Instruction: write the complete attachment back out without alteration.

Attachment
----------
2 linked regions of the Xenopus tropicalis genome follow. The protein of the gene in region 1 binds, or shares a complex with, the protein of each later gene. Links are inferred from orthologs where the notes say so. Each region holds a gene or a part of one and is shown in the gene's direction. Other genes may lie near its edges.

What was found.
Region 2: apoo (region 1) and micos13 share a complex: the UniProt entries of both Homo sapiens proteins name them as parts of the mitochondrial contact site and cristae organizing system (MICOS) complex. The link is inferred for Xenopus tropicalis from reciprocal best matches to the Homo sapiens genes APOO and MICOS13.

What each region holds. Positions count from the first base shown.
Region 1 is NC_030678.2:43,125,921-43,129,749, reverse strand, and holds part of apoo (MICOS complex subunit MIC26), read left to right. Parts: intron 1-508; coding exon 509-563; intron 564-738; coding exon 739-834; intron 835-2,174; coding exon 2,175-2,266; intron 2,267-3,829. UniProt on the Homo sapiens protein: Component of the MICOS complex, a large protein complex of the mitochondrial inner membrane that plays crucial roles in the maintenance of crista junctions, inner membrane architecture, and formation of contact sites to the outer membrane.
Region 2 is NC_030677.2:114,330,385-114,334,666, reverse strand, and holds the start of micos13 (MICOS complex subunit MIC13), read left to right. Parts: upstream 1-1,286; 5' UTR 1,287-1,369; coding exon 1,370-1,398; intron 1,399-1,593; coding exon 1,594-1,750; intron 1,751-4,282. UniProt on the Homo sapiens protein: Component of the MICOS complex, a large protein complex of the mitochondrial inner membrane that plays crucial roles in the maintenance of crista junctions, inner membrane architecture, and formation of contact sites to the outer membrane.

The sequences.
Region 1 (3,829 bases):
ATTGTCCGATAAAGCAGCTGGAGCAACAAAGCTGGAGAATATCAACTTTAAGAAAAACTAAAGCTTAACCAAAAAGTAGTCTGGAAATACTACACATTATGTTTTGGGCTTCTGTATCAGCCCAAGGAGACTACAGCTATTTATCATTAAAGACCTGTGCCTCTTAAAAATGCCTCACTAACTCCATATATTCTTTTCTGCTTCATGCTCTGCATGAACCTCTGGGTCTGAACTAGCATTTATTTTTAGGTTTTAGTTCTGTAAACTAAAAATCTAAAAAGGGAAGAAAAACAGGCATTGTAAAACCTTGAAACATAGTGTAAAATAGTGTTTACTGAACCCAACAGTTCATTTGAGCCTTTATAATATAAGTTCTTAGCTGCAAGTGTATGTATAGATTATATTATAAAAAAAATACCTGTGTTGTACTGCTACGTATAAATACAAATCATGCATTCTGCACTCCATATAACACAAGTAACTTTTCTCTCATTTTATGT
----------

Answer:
2 linked regions of the Xenopus tropicalis genome follow. The protein of the gene in region 1 binds, or shares a complex with, the protein of each later gene. Links are inferred from orthologs where the notes say so. Each region holds a gene or a part of one and is shown in the gene's direction. Other genes may lie near its edges.

What was found.
Region 2: apoo (region 1) and micos13 share a complex: the UniProt entries of both Homo sapiens proteins name them as parts of the mitochondrial contact site and cristae organizing system (MICOS) complex. The link is inferred for Xenopus tropicalis from reciprocal best matches to the Homo sapiens genes APOO and MICOS13.

What each region holds. Positions count from the first base shown.
Region 1 is NC_030678.2:43,125,921-43,129,749, reverse strand, and holds part of apoo (MICOS complex subunit MIC26), read left to right. Parts: intron 1-508; coding exon 509-563; intron 564-738; coding exon 739-834; intron 835-2,174; coding exon 2,175-2,266; intron 2,267-3,829. UniProt on the Homo sapiens protein: Component of the MICOS complex, a large protein complex of the mitochondrial inner membrane that plays crucial roles in the maintenance of crista junctions, inner membrane architecture, and formation of contact sites to the outer membrane.
Region 2 is NC_030677.2:114,330,385-114,334,666, reverse strand, and holds the start of micos13 (MICOS complex subunit MIC13), read left to right. Parts: upstream 1-1,286; 5' UTR 1,287-1,369; coding exon 1,370-1,398; intron 1,399-1,593; coding exon 1,594-1,750; intron 1,751-4,282. UniProt on the Homo sapiens protein: Component of the MICOS complex, a large protein complex of the mitochondrial inner membrane that plays crucial roles in the maintenance of crista junctions, inner membrane architecture, and formation of contact sites to the outer membrane.

The sequences.
Region 1 (3,829 bases):
ATTGTCCGATAAAGCAGCTGGAGCAACAAAGCTGGAGAATATCAACTTTAAGAAAAACTAAAGCTTAACCAAAAAGTAGTCTGGAAATACTACACATTATGTTTTGGGCTTCTGTATCAGCCCAAGGAGACTACAGCTATTTATCATTAAAGACCTGTGCCTCTTAAAAATGCCTCACTAACTCCATATATTCTTTTCTGCTTCATGCTCTGCATGAACCTCTGGGTCTGAACTAGCATTTATTTTTAGGTTTTAGTTCTGTAAACTAAAAATCTAAAAAGGGAAGAAAAACAGGCATTGTAAAACCTTGAAACATAGTGTAAAATAGTGTTTACTGAACCCAACAGTTCATTTGAGCCTTTATAATATAAGTTCTTAGCTGCAAGTGTATGTATAGATTATATTATAAAAAAAATACCTGTGTTGTACTGCTACGTATAAATACAAATCATGCATTCTGCACTCCATATAACACAAGTAACTTTTCTCTCATTTTATGT